|A Carpet with Amazigh Designs taken by pietroizzo on Flickr|
In the piece, I defended Moroccan Arabic in response to comments made by Dr. Reem Bassiouney in the Introduction to her book Arabic Sociolinguistics. She employed an anecdote of meeting a second-generation Moroccan woman in England to describe how she understands the fear that Arabs are losing touch with their nation, thereby insinuating that Moroccan's are somehow 'less Arab' than other Arabs.
I criticized Dr. Bassiouney for using such an example to support such a claim, and noted that her views conform with widely held beliefs about Morocco's 'inferiority' as an Arab nation. I argued that such views are tainted by nationalism and empirically unfounded.
I submitted the piece to MoroccoBoard, an English-language Moroccan news site whose readers seem to be mainly expats, and before it had earned some revealing and thought-provoking comments.
To clarify, my argument against Dr. Bassiouney was on the grounds of language. And though I didn't state this explicitly, I'm frustrated by the notion that Morocco is a bad place to learn Arabic. Thinking that Morocco is 'not very Arab' contributes to this view.
However, my description of the language situation in Morocco was overly simple and demands further explanation.
To state that Morocco is an 'Arab nation' is not accurate because it ignores two important realities. The first is that Amazigh peoples, previously and impolitely known as Berbers, make up roughly a third of the population. Many Amazigh grow up speaking one of several Berber dialects, and many, importantly, are not native Arabic speakers.
Historically, the Amazigh inhabited the countryside, whereas Arabs, who came to Morocco in the 8th century, established and inhabited cities. I would say that relations between Arabs and Amazigh have always been normal, both groups coexisting and intermingling in areas where they lived in proximity to each other. Geography kept the two groups separate, something that has changed with modernization and urbanization in the last century.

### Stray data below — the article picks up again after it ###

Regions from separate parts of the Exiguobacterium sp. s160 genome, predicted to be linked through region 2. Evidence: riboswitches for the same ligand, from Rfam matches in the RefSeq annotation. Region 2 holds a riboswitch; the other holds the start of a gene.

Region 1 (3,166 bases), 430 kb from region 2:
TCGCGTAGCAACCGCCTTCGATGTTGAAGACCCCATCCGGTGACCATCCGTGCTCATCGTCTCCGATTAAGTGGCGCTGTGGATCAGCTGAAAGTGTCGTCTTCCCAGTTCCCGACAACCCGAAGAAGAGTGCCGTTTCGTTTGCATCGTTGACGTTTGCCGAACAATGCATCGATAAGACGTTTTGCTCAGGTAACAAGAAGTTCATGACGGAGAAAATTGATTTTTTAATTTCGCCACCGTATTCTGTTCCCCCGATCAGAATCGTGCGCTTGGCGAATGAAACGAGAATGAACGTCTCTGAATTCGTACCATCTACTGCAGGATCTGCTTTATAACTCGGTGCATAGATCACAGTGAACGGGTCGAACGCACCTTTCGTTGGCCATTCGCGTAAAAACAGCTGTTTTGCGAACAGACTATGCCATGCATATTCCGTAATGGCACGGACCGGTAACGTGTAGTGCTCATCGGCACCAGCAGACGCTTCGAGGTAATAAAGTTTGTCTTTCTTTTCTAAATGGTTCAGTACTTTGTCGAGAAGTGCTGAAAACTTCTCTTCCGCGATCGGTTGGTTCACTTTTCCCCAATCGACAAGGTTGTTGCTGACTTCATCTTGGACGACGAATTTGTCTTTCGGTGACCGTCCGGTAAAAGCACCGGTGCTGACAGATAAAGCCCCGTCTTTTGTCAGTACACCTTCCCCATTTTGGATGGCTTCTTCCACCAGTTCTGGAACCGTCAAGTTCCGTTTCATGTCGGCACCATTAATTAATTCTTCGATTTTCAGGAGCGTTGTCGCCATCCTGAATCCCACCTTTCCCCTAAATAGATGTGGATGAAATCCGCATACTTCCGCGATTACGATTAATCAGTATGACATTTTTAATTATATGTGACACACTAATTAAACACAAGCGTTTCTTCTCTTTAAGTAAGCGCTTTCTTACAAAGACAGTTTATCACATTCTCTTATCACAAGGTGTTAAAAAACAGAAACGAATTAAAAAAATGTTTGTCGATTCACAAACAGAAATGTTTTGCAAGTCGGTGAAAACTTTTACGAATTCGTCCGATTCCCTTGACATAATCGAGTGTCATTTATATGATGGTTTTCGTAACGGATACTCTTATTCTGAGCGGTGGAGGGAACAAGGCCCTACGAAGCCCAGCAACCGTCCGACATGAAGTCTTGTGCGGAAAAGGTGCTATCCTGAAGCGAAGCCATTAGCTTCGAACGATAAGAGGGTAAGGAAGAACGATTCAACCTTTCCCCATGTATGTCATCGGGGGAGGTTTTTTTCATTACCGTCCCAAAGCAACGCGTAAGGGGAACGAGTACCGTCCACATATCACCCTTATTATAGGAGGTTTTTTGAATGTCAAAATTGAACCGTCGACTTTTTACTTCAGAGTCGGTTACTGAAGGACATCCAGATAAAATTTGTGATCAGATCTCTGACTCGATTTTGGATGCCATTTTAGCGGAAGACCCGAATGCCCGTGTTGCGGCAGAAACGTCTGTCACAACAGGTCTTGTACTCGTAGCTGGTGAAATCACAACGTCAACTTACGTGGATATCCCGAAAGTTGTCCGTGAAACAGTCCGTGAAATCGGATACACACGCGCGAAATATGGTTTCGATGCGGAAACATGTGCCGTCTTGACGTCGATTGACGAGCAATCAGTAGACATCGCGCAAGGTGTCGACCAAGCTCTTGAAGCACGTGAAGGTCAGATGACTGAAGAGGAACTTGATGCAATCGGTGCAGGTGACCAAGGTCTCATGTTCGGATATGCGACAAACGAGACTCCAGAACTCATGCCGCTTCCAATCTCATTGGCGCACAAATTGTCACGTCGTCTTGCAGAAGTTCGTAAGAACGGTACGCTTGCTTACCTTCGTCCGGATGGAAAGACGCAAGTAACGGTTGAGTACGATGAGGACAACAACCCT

Linguistically speaking, Arabic always held an advantage because of Islam. The conversion of Amazigh to Islam introduced Arabic as a 'superior', 'divine' language. Though the Berber dialects remained spoken, they were not used as formal and, most importantly, written languages.
This comment from a reader named "Amazigh" illustrates the nature of Amazigh - Arab relations in Morocco:
Morocco and most north Africa have confused Islam with Arabic.I can't speak to the popularity of opinions like these. Living in Fes, which is perhaps the most Arab city in Morocco, I haven't heard much talk like this. But I know that in the countryside, and particularly in Southern Morocco, Amazigh Nationalism is a living movement. For example, a good friend of mine taught English in Errachidia last year, in Southeast Morocco, near to the Algerian border. A colleague and friend of his was an Amazigh Nationalist and refused to speak Arabic. He viewed it as 'the language of the colonizer.' So instead, he spoke French.
Being moslem does not make one "ARAB" and Morocco for political reasons has decided to join the Arab League following its independence from France, and Voila, it made a majority Amazigh population "arabic"
Moroccans are not Arab, the Kings after independence wanted to cement their legitimacy and decided to elevate Arabic and marginalize Amazigh.
The results today is that Morocco is full with 'arabized" amazighs.
Yes, darija is widespread in Morocco but for many, including myself, it is not our native language.
we were forced to learn it by various peer pressures, discrimination agains amazigh speakers, who are seen as backward country folks,...etc